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|CHILD PARTICIPATION IN SCHOOLS OF NEPAL: ROLE AND CONTRIBUTION OF CHILD CLUBS
|Dahal, Bhola Prasad
|Dahal,B.P.(2014).Child participation in schools of Nepal: Role and contribution of child clubs.
|PhD in Development Education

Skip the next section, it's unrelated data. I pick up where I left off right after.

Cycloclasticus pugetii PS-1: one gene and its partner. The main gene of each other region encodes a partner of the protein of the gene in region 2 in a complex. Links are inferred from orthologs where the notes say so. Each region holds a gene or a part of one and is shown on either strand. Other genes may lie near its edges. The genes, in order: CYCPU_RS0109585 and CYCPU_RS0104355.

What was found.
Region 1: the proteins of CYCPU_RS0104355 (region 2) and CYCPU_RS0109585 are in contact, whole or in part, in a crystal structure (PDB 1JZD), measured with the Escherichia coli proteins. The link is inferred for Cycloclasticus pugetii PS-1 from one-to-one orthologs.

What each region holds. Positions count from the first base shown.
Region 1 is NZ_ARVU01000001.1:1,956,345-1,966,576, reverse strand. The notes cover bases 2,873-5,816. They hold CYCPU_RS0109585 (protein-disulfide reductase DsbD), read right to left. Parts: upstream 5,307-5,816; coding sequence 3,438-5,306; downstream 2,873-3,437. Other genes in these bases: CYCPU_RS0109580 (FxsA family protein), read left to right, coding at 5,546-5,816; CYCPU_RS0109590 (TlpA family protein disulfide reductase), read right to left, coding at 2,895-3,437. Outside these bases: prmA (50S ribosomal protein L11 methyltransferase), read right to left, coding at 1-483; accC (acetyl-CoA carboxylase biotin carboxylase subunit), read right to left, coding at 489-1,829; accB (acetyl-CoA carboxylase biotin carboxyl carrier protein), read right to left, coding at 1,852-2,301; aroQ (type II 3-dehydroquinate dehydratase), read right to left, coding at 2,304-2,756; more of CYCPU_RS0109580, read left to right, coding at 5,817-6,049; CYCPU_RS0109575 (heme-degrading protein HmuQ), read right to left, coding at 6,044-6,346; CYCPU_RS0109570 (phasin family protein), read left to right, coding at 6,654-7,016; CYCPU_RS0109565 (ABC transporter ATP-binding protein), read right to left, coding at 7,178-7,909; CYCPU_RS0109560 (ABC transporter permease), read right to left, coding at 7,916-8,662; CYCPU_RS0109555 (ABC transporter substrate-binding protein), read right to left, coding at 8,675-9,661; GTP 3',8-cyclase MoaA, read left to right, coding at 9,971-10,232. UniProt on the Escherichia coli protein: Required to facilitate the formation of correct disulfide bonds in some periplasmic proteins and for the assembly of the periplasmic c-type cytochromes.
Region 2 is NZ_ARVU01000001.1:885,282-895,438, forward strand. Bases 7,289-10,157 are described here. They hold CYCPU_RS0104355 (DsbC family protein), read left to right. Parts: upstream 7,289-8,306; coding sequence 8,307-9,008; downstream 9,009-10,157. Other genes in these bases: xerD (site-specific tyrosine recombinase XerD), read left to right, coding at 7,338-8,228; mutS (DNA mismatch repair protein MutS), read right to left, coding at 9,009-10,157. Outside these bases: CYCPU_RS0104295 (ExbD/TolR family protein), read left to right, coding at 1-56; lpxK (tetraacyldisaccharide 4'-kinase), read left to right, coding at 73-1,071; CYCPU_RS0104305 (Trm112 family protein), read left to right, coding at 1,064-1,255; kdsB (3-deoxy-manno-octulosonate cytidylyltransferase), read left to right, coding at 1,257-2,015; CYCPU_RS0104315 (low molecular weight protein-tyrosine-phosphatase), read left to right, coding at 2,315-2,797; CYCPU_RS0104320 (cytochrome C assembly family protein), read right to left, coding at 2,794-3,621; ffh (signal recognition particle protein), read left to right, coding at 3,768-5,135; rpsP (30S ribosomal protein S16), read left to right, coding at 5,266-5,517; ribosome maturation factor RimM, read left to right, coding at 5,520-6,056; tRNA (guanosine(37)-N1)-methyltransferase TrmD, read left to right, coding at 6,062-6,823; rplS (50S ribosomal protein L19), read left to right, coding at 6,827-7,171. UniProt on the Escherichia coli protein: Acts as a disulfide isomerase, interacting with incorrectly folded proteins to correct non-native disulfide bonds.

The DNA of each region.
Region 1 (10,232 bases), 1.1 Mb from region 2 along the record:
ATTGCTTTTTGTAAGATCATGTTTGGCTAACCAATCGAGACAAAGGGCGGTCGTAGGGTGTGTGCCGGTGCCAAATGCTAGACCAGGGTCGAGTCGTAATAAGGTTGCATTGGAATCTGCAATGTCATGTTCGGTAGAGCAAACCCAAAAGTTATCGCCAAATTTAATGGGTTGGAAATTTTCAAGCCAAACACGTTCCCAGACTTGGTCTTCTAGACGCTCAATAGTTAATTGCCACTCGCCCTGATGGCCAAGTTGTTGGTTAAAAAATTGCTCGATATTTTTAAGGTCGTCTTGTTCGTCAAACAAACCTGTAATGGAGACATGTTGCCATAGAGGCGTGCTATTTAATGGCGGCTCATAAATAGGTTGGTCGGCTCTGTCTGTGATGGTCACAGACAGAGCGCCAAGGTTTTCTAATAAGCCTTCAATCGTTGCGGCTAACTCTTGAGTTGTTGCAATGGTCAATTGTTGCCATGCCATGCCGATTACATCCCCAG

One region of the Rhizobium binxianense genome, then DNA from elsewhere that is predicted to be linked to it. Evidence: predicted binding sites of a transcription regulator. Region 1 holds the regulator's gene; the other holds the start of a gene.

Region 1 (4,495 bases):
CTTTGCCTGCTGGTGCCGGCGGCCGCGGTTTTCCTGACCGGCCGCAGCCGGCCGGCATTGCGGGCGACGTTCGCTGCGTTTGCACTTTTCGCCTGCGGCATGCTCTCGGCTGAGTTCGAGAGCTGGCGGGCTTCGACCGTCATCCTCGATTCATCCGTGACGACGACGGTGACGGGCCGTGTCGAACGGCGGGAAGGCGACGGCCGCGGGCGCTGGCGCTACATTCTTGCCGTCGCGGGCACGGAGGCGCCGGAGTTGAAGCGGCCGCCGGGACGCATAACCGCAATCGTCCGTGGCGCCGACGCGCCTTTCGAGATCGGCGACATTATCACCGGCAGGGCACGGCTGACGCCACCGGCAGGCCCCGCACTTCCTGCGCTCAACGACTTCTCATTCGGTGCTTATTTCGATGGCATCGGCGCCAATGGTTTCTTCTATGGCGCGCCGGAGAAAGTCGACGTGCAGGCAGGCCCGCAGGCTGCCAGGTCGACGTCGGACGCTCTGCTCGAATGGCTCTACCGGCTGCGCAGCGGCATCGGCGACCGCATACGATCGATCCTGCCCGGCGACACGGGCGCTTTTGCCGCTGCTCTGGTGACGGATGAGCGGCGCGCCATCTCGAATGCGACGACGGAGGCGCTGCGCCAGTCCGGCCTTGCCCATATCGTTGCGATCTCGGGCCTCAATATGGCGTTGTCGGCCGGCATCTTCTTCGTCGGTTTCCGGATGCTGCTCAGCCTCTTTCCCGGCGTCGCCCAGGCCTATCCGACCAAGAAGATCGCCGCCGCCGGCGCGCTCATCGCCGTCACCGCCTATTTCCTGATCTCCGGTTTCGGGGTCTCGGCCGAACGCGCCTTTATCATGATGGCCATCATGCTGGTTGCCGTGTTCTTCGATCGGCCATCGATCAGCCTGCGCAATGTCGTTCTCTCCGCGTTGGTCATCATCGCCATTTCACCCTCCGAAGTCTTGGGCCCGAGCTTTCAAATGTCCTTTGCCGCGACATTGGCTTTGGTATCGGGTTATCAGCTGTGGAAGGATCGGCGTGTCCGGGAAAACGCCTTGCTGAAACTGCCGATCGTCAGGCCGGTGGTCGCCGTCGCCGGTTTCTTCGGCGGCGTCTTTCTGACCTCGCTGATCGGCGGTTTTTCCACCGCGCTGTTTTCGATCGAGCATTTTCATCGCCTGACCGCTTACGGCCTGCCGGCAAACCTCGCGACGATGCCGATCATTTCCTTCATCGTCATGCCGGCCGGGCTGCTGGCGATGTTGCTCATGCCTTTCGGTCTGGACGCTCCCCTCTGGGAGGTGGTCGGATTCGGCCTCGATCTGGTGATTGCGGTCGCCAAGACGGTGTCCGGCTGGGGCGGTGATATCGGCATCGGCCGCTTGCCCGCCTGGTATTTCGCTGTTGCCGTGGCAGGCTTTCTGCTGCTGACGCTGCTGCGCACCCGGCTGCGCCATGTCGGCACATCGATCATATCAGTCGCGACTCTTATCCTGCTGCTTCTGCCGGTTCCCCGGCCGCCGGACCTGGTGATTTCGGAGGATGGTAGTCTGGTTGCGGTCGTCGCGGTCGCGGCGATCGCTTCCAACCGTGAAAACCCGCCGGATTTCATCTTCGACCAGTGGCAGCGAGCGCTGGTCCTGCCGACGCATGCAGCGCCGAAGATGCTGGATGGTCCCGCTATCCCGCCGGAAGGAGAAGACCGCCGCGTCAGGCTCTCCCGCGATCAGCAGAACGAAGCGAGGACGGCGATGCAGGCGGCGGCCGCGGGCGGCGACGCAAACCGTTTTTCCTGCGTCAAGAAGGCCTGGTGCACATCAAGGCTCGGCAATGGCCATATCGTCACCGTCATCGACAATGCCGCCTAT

|This research aims to study the child participation in schools in Nepal and role and contribution made by child clubs in enhancing children’s learning and school governance. The focus was to explore the various contexts underpinning the emergence and management of child clubs. Since the conceptual premise of children and their clubs essentially signifies the understanding of children as ‘human beings’ and childhood as a ‘social construct’, children’s childhood experiences are diverse and thus, influenced by the perceptions, values, beliefs and mindset of people in the society. In this context, in order to obtain in-depth, relevant, and rich responses to the research questions, I explored numerous pertinent literatures such as books, journals, research reports, policy documents in the beginning, and subsequently reviewed study relevant theories, concepts, empirical findings and policy matters. Moving towards research methodology, I chose qualitative research method and an interpretative paradigm, wherein, I subscribed the ontological philosophy that interprets reality as an individual’s own perceptions, and epistemologically accepts inter-personal discourse in generating knowledge. I purposively selected three schools/clubs of Sindhupalchok as the main study area, and one child club of Lalitpur district for tools development and piloting purpose. I have employed multiple tools, multiple participants and multiple sources for data collection like case study and observation (3 schools/clubs), interactive interview (15 persons), focus group discussion (8) and review of documents. I further coded, thematically analyzed, and interpreted the empirical data with reflexivity of research participants. They include students, child club leaders, teachers, and parents including SMC and PTA members, NGO activists, child rights officers, and education officers. Although there is an understanding that children are human beings ii and competent actors for social transformation and learning in respective schools, NGO activists and government officials still feel children need guidance and support from adults to develop them as future human beings. However, there is a contradiction on beliefs and values among children and adults stakeholders of child clubs in line with pre-sociological and sociological studies of childhood respectively. Hence, the ideas of new sociological studies of childhood prevails among research participants that children’s participation is important in all matters that are of interest to children, and simultaneously influencing the decision making process thereafter, that affect them in both explicit and implicit terms where there is a legend that child club meant child’s active participation and learning. It further asserts that every child is entitled to have a say on the issues of affecting them, and for their views that needs consideration based on their age and maturity. School-based-child-clubs have emerged in Nepal since 1993 to meet three goals i.e. make school child friendly, promote the citizenship rights of children, and increase children’s learning competencies and abilities in line with the UNCRC articles 12, 13, 14, 15, and 17 that holds the State Party legally responsible. The research findings, therefore, revealed that the school based child clubs have become good forums for both girls and boys to get information on children’s rights and other related issues, to develop their personal, social, and leadership skills that also promotes socialization and children’s participation in school governance. Here, children themselves initiated to lead, manage, and implement the club activities and programmes. These clubs have brought positive changes in children, their families, schools and societies. Hence, children’s agency is increasingly recognized and promoted in both schools and society. Furthermore, child clubs have provided a space for both girls and boys to meet, to express views, to plan and implement action initiatives together on issues affecting iii them. Thus, turning children into social change agents who are able to make adults and institutions more accountable and responsive towards children by informing, promoting and protecting children’s rights in schools is significant. Therefore, child club members are raising their voices, making choices, and claiming their rights collectively to improve competency and learning along with school governance. There are also few concerns among adults about child clubs that they only prioritized extracurricular activities, not on improving learning and socialization. Children of child clubs also blame child rights agencies for not supporting the needs, priorities and agenda of children and schools. Girls also feel that their voices on child clubs’ activities less prioritized, whereas non-members have frustrations that child clubs only support its members, not to all students, especially from lower grades. Supporting existing socio-cultural and economic forces (Fletcher, 2005; O’Kane, 2006), my research findings suggest that personal, political and pedagogical forces in schools also play both positive and negative roles in child clubs and child participation. When these forces are positive, they enable children to gain access to the multiple assets like ‘agency’, ‘belonging’, and ‘competency’ as asserted by Mitra (2004). In addition, I claim that children also get access to and practice ‘democracy’ and ‘empowerment’ in child clubs of South Asia. Together, these five assets “ABCDE” are fundamental for children to live a dignified life as ‘human beings’, not as ‘human becomings’ and practice their citizenship in both schools and respective communities. Key words: child rights, child participation, children’s learning and school governance